What effect did this belief have on humanity in general? Zip-o.


The Big Shrug

People didn't care about life on other planets because nobody was going to visit those planets anytime soon. In ancient times we didn't know how far they were, but we knew we couldn't reach them. In later times when we learned the scale of the solar system, we knew we couldn't reach them. Even in Lowell's time, rocketry was a good way to blow people up but not seriously considered as a means of interplanetery propulsion.

So we were free to think whatever we wanted about extraterrestrial beings; nobody was going to prove us right or wrong.

Nowadays we have pretty solid evidence that nothing but microbes could be living today on any of the other planets in our solar system, and even that is looking pretty doubtful. If there are actual alien beings out there, they have to be on planets circling other stars. And other stars are insanely far away compared to the planets in our solar system. Anybody who speculates about those guys is safe from ground truth for a long, long time.

Of course we might hear from these distant aliens via radio. SETI keeps listening, and they did actually detect one signal that has never been explained away, but it contained no information and has never been repeated, either. Hardly anybody thinks it was an alien transmission, and those who do think so aren't losing much sleep over it.

But what if we did get a radio signal, an unmistakable signal that we could decode into a photo of a bug-eyed green alien grinning toothily at the camera? The media would have a heyday with it, and linguists would excitedly try to decipher the alien language (assuming there was an audio track or a written document accompanying the photo), and scientists and engineers and venture capitalists would hang on every transmission for a hint of exotic new techologies that could be exploited here on Earth...and everybody else would go to work on Monday just as they normally do. There would still be rent to pay and food to put on the table. Until and unless alien technology changed that, people's basic day-to-day existence couldn't change much or they'd wind up homeless and starving.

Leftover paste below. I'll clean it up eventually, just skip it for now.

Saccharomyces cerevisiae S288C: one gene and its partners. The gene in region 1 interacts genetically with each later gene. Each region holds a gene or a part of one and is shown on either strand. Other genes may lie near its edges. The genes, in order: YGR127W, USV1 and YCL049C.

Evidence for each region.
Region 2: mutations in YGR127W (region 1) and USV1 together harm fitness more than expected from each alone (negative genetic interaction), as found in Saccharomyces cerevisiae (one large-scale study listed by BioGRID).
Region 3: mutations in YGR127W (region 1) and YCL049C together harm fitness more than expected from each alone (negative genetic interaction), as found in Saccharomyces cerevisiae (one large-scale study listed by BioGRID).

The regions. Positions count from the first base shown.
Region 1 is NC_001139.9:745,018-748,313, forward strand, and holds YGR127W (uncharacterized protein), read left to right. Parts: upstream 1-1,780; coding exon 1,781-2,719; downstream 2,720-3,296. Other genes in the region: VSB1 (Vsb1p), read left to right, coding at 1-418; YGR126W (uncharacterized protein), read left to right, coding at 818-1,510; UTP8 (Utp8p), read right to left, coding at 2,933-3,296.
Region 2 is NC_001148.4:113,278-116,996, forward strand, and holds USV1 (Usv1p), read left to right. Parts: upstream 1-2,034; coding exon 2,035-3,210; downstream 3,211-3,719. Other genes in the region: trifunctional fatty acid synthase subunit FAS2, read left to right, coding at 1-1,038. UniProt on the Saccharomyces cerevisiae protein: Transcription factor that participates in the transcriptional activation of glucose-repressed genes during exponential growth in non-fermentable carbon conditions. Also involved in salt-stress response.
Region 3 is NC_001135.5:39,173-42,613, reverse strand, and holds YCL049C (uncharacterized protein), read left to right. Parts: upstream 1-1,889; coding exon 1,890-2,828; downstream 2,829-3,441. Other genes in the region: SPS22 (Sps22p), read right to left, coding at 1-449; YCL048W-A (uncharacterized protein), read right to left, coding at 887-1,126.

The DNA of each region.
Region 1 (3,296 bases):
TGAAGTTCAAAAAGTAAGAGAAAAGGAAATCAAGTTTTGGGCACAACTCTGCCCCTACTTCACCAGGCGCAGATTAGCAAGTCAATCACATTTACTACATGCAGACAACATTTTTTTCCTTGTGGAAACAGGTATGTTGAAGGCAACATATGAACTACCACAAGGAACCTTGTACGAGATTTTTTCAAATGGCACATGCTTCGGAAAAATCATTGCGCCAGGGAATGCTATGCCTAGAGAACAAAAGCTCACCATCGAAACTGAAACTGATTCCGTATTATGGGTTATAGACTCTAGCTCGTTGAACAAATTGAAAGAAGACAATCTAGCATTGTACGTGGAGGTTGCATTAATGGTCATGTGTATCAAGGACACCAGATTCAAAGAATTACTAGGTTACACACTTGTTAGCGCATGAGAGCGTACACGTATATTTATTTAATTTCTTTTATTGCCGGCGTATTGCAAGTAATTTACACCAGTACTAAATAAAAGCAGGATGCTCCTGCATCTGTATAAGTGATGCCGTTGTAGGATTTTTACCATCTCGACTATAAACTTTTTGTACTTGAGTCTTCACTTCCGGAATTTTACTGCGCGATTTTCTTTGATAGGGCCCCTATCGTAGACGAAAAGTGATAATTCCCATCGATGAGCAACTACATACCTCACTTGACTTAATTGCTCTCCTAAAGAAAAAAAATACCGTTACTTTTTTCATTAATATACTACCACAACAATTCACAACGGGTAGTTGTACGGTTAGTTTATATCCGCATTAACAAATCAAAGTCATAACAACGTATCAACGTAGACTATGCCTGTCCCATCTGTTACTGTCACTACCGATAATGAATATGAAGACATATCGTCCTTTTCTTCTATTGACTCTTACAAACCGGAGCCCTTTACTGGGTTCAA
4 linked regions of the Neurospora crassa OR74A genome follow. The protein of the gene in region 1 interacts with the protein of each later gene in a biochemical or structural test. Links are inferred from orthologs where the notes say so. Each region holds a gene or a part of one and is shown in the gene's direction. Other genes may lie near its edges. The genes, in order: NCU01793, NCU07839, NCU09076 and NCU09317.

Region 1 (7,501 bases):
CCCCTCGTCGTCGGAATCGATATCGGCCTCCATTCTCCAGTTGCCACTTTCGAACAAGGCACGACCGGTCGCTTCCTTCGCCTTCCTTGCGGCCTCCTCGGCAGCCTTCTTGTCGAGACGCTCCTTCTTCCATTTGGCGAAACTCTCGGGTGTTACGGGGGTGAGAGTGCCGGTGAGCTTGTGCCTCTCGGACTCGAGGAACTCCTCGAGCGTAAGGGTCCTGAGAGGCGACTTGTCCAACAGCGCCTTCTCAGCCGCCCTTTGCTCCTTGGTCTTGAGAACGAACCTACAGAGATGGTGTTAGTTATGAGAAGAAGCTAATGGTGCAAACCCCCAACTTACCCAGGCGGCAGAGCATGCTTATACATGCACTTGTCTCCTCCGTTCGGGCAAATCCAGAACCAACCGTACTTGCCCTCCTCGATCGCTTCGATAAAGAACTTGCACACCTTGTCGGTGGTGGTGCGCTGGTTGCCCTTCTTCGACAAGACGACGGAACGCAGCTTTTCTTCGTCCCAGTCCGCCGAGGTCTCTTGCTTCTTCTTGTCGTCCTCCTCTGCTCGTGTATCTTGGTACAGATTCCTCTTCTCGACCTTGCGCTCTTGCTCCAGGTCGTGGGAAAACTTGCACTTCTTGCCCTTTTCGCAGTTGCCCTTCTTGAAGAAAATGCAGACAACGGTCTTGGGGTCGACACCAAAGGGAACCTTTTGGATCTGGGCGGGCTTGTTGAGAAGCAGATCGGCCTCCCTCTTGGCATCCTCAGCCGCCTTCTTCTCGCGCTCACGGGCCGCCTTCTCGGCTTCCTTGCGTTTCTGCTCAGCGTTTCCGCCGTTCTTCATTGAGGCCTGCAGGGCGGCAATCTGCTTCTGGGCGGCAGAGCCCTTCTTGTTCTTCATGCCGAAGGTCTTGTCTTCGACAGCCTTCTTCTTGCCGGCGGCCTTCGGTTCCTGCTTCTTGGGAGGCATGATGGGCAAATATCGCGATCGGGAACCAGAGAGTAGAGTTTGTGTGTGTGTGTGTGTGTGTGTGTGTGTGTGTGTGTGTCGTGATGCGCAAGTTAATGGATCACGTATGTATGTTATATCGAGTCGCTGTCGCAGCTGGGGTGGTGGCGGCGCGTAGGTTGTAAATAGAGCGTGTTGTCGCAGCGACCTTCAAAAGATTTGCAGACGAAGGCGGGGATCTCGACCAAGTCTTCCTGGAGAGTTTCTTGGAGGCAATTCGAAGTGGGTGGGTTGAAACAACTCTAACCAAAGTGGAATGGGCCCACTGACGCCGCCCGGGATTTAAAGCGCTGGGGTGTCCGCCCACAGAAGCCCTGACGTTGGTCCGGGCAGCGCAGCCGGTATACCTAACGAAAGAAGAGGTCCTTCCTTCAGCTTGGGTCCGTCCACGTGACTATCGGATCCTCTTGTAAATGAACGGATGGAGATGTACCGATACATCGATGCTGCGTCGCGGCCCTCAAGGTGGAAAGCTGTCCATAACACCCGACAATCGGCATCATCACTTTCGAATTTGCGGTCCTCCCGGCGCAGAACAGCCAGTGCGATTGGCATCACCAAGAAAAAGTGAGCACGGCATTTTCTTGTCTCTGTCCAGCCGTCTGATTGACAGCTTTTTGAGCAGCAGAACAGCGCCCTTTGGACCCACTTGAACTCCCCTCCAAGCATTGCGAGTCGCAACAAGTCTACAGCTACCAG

Of course there's the faction of people who believe in UFOs, and believe that those UFOs are piloted by alien beings from another solar system, already here in our midst. Never mind how supremely advanced the alien technology would have to be in order for them to reach Earth from there; some people believe the aliens have done it and have come here to study us.

Even so, the collective impact on humanity of this belief is also close to zero. The people who believe in UFOs spend an inordinate amount of time trying to convince other people that they're not crazy, but that's about it. In terms of behavior change to humanity as a whole, nothing.

But what if UFO-style aliens were proven to exist? What if the movie Arrival was real? The arrival of a spaceship might cause a news-cycle sensation, but unless the aliens on board started buying real estate and moving into our suburbs, I'm betting the reaction would be a great big collective yawn. It simply wouldn't affect most people's lives. Again, food and shelter would still be paramount, and unless the aliens somehow changed that, their mere existence wouldn't change the need for a job.

Nor would it change the things we do for fun. Rock climbers would still scale Half Dome, knitters would still knit sweaters, and sports fans would still gather around the TV on game day.



You might suspect the proven existence of aliens to affect religion. After all, we're supposedly made in God's image (at least according to some beliefs), and if the other guys look like something dredged out of the deep ocean, people are going to assume we're God's chosen, and they're not.

So what's new? People think that about their football teams. We pray for divine intervention every day, expecting God to step in and change the laws of physics in our favor because we're special. Does anyone seriously believe that attitude is going to change anytime soon? If anything, the existence of bug-eyed monsters will make people all the more religious as confirmation bias reinforces their existing beliefs.

What if the aliens look like us? It's a long shot, but evolution could come up with the same basic body plan in response to the same selection pressure that humanity faced.